Hollywood’s efforts to remake “Dallas” into a movie have sputtered. Janis Burklund, director of the Dallas Film Commission, said studio executives recently told her that the project is still alive but on hold as writers rework the script.


Susan Howard-Chrane accepts that her public persona will always be intertwined with her “Dallas” character, Donna Krebbs.


George W. Bush, then governor, appointed Howard-Chrane to the Texas Parks and Wildlife Commission in 1995. During her confirmation hearing, the room went silent when Sen. Jane Nelson, R-Lewisville, accidentally called her Donna.


“It wasn’t any big deal,” said Howard-Chrane, who now serves on the Texas Commission on the Arts and is constantly recognized by “Dallas” fans.


“I am never offended by someone calling me Donna - ever,” she said.


Howard-Chrane said viewers kept tuning in to “Dallas” because they related to each character - a rare occurrence in today’s prime-time lineup of reality shows and crime dramas.


“It was probably the last of its kind,” she said. “It primarily was a show to entertain and to showcase actors and pretty clothes and attractive people and relationships. It was entertainment. I think we’ve kind of gotten away from that.”


The show’s success surprised actor Steve Kanaly, who played Ray Krebbs, Donna’s husband and the Ewings’ ranch foreman. Kanaly, who now grows avocados and citrus in Ojai, Calif., said he expected a quick exit after filming the first five episodes.


“I never believed the show had a chance to be successful,” he said. “I did five shows with everybody and thought, ‘Well, this is great. It’s been fun working with you; see you later.’”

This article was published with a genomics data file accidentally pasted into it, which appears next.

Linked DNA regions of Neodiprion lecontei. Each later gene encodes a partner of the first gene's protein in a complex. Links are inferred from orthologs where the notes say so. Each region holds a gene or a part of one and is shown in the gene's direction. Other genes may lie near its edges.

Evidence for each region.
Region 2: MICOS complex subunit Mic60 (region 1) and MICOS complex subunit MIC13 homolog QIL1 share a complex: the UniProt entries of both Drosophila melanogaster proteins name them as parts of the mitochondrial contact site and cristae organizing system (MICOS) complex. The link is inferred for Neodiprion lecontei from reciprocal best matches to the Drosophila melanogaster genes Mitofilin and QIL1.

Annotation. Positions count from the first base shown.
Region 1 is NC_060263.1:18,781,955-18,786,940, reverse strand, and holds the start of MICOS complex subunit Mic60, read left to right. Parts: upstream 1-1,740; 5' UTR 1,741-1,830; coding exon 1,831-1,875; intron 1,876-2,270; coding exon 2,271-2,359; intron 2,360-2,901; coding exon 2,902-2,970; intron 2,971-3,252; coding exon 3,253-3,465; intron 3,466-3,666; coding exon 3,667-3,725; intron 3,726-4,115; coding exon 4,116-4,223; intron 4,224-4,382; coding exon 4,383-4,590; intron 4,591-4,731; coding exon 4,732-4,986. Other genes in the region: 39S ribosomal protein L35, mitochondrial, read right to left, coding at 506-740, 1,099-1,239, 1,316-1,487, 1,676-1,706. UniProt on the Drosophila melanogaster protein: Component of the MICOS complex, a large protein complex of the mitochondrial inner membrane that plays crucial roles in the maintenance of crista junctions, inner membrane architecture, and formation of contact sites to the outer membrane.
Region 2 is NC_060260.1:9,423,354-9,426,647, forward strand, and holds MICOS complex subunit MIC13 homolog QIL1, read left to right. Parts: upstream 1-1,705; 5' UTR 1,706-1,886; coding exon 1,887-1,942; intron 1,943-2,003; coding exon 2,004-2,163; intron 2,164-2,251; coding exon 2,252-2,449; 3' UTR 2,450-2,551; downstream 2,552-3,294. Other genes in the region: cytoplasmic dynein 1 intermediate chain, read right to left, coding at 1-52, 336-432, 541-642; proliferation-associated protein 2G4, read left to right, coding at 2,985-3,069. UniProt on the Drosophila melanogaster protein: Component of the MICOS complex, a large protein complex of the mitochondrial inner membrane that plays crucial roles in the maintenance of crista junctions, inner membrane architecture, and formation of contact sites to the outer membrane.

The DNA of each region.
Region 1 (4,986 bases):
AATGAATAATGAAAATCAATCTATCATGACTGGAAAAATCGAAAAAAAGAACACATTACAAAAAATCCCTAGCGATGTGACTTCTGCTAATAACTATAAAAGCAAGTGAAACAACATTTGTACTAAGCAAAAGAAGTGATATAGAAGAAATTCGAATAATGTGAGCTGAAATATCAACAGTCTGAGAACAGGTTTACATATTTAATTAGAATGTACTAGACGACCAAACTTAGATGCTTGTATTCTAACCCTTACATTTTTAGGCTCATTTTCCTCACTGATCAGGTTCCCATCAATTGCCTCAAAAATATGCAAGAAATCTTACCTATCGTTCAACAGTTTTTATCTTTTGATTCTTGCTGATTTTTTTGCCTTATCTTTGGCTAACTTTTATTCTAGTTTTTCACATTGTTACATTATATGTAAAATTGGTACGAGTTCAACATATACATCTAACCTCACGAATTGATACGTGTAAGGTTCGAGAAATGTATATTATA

In retrospect, Kanaly said, the show may have caught on because it provided an escape from such real-world issues as inflation, unemployment and the Iran hostage crisis.


“There were a lot of negative things going on,” he said. “And then this show pops up that doesn’t have anything to do with anything except a bunch of rich people in Texas and their crazy, mixed-up lives.”


Shady deals, boozy carousing and messy family politics may have been off-putting to some, but the program showed the world that America was a land of big dreams, Cadillacs and swimming pools.


Just ask Tomas Spilacek. During a visit to Southfork last month, Spilacek remembered watching “Dallas” in communist Czechoslovakia 20 years ago.


“Every person was watching this movie because Dallas is like all life in the U.S.,” he said. “Over there, communism. Over here, Dallas. Every Saturday night watching this movie is beautiful.”


Sally Peavy, the ranch’s tourism sales manager, hears stories like that all the time. Roughly two-thirds of the visitors who tour Southfork are international.


“I would’ve thought that maybe it would have died down by now,” Peavy said. “But it’s amazing to me that people are still intrigued about the show, want to come see it, want to come experience it.”


Colin Mallon, a Southfork visitor from Kent in the United Kingdom, said he got hooked on “Dallas” in the 1980s because “the story line was brilliant, had a good laugh in it. It’s just something that made you watch every week.”


“Some of the things that happened in the show were just kind of bizarre,” added Angie Green of Wapakoneta, Ohio. “You couldn’t wait until the next week to see what was going to happen with J.R. and Cliff and all the characters.”


On UltimateDallas, the Web site Hunter started with two friends in 1997, fans interview the show’s stars, debate old plot twists and answer poll questions like: “Which forbidden love would you have liked to see?”


Hunter runs the site and attached fan forum with help from fellow fans in London, Canada and the U.S. He said interest in the show has endured because its human story lines held such universal appeal.


Viewers could relate to Bobby and J.R.‘s sibling rivalry, Sue Ellen’s alcoholism, Pam’s insecurity about her inability to have children and the squabbles between the Ewing and Barnes clans.


“It was a character-driven show in a way we don’t tend to get now,” Hunter said. “It still kind of holds up, even nowadays.”